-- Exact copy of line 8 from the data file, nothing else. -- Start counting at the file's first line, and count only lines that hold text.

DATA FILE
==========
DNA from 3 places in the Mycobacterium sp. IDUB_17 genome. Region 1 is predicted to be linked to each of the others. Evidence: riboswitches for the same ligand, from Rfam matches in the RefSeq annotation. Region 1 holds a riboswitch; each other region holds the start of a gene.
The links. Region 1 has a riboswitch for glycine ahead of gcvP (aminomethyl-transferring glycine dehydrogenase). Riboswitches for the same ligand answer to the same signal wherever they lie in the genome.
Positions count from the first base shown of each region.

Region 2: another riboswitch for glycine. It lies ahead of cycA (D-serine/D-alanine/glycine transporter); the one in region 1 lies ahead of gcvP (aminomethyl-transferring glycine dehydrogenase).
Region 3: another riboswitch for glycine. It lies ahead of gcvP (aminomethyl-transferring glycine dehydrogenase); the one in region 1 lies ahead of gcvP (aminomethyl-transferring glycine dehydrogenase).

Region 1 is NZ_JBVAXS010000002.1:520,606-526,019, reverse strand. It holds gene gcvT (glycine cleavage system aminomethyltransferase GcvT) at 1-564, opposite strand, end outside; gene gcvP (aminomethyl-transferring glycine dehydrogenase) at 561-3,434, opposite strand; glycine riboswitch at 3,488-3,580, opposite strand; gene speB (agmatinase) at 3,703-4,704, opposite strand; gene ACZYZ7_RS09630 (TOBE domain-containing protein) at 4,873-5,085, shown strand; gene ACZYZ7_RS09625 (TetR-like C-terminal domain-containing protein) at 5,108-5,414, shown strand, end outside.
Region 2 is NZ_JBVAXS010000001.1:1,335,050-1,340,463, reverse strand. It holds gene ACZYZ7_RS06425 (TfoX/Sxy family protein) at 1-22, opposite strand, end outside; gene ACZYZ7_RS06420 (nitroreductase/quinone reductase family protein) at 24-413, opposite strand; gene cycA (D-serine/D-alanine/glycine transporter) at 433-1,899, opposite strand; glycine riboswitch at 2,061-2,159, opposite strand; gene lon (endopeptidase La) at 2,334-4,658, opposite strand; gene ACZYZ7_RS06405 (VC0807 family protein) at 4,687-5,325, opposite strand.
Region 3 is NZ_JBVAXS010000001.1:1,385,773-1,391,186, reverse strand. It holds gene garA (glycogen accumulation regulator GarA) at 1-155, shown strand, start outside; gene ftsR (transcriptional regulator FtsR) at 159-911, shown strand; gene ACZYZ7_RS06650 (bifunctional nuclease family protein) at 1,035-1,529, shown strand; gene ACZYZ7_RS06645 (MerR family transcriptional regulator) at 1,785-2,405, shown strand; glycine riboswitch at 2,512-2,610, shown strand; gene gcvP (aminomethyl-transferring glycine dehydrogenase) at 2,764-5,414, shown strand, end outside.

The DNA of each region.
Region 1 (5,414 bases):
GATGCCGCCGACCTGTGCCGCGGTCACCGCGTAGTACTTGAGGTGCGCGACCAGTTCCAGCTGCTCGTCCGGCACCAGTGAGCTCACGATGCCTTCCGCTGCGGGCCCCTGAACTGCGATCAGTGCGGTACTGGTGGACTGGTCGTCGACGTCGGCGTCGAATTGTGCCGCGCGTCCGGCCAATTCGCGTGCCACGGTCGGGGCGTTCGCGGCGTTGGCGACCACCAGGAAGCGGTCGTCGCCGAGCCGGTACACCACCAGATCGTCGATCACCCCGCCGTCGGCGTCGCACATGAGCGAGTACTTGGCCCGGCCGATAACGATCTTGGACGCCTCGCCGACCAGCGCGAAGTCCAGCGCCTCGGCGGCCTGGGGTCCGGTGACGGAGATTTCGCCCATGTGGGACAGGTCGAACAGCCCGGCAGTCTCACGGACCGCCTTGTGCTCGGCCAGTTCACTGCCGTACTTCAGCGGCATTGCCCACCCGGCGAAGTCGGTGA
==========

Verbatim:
Region 3 is NZ_JBVAXS010000001.1:1,385,773-1,391,186, reverse strand. It holds gene garA (glycogen accumulation regulator GarA) at 1-155, shown strand, start outside; gene ftsR (transcriptional regulator FtsR) at 159-911, shown strand; gene ACZYZ7_RS06650 (bifunctional nuclease family protein) at 1,035-1,529, shown strand; gene ACZYZ7_RS06645 (MerR family transcriptional regulator) at 1,785-2,405, shown strand; glycine riboswitch at 2,512-2,610, shown strand; gene gcvP (aminomethyl-transferring glycine dehydrogenase) at 2,764-5,414, shown strand, end outside.